There's a little town in Texas that most of us have never heard of. It's called Humble, and occupies about ten square miles of northeastern Harris County near Houston. It started out as a tiny oil town, but gradually grew to its current population of about fifteen thousand.
If you're not an author of Young Adult (YA) fiction, you have probably never heard of it. For YA authors, however, it is a different story. They know how this small, independent school district has touched off a firestorm in the literary world.
By planning its biennial Teen Lit Fest.
It seems that the Humble Independent School District is interested in getting kids to read--a laudable goal, to say the least. So, some years ago, it began bringing authors in to talk to teens about their writing, to sign books, give out door prizes, and generally make it more cool for teens to read--or write. The last one in 2009 was a big success, and many looked forward to the 2011 event. They had a select group of authors lined up to attend, including New York Times bestseller, and multiple children's-writing award winner, Ellen Hopkins. What a coup!
But then a middle school librarian made comments to one or more parents about the content of some of Ms. Hopkins work, alleging that it was not appropriate for middle-school students. Those parents brought that concern to the Superintendent, Dr. Guy Sconzo, who then, without any discussion with the author, removed Ms. Hopkins from the list of those invited to the event. In protest of what they deemed censorship, several of the other authors who were planning to attend decided to boycott the event. The school district eventually cancelled it altogether.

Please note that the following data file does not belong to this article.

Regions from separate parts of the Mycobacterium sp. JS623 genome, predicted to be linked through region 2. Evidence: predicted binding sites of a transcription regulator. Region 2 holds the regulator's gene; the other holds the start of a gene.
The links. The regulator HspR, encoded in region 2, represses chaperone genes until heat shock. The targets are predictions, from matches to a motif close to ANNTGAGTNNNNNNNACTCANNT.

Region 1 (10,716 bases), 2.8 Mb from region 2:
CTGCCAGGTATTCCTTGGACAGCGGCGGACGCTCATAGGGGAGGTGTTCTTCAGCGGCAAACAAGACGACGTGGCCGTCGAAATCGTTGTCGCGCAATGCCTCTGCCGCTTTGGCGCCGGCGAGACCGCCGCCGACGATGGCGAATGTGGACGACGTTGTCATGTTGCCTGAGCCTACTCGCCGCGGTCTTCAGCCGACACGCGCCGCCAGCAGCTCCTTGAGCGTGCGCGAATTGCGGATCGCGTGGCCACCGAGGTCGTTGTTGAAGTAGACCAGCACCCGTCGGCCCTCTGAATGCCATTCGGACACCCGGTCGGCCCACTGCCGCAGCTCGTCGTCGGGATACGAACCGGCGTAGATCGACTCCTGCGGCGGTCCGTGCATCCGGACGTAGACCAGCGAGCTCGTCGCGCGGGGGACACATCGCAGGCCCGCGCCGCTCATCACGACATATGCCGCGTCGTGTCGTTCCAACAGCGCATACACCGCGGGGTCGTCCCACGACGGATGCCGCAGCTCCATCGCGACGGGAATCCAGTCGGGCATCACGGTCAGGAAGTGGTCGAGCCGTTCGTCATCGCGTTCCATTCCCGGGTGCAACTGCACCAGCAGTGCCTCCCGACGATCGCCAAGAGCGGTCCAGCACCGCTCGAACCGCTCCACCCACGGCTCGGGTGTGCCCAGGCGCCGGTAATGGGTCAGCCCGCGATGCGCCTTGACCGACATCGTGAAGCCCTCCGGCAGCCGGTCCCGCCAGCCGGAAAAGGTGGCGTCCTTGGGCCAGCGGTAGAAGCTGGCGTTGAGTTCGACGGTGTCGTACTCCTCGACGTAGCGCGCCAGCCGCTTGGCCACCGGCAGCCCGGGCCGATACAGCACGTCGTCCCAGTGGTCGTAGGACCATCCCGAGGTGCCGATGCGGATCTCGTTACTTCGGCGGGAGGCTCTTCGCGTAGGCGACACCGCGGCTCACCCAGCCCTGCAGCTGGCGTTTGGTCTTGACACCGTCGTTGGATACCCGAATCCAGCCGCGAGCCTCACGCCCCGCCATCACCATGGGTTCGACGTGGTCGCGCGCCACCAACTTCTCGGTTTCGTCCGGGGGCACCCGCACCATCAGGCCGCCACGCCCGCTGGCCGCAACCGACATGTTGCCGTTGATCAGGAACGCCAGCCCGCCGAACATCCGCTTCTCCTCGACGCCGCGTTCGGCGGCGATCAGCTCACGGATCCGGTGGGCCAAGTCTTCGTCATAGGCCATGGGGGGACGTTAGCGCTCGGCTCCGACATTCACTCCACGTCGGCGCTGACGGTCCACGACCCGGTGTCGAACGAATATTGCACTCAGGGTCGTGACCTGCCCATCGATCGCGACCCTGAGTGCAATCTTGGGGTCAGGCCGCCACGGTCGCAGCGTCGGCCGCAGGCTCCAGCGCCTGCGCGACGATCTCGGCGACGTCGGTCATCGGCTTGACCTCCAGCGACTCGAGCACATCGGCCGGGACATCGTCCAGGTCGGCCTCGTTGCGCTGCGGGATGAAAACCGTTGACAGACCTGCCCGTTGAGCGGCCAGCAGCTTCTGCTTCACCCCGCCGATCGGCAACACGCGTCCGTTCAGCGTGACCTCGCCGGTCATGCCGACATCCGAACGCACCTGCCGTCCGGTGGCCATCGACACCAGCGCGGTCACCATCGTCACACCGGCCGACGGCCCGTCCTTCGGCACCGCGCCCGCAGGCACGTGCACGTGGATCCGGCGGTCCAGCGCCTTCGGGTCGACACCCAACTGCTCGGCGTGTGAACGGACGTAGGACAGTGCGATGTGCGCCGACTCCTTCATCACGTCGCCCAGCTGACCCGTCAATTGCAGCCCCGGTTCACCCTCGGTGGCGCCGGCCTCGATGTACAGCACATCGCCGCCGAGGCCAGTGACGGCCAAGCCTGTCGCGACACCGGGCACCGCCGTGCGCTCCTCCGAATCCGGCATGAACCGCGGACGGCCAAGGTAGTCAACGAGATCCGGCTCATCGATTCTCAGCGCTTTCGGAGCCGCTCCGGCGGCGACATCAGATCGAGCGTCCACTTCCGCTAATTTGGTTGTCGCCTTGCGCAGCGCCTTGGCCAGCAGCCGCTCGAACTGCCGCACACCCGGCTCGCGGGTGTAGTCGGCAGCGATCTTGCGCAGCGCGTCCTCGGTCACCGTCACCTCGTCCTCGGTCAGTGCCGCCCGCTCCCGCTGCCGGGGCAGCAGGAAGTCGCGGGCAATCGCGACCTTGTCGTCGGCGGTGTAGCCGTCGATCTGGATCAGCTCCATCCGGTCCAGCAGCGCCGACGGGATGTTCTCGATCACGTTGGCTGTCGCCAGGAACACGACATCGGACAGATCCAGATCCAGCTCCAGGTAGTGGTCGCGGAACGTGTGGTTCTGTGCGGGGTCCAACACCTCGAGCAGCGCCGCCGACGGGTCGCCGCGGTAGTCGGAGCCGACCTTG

I am not in a position to comment on whether I would want my teen or preteen to read Ms. Hopkins' work. I have never read a word she has written. I do know that there are many books written for young adults that I would try to steer my middle schooler or high schooler away from. That's the job of parents. To use their best judgment to decide what is or is not an appropriate activity for their own children. Not the neighbors' kids--not the kids down the street--not the kids on the other side of town. By having an open and frank discussion with one's children, a parent can influence the choices they make even when they are not under the parent's direct supervision.
But should these non-specific "concerns" of a few parents and a lone librarian have led to rescinding Ms. Hopkins' invitation to the event? She had participated in similar events in nearby communities without any adverse response reported. And if a few individuals can get an author's appearance canceled, is it too big a stretch to worry that removing her books from the school district libraries will be next?
The list of books that have been banned over the decades includes many that we now consider classics. Without defending any particular writing, I feel I must defend the author's right to speak or write as he or she decides--and the parent's right not to take their children to any event.
As it is, the children of Humble have lost out on an evening that might have made them better readers--or might have spawned a future writer or two. And that's too bad for all of us.
What do you think? Should a school district event include an author than a few parents feel writes material inappropriate for their children?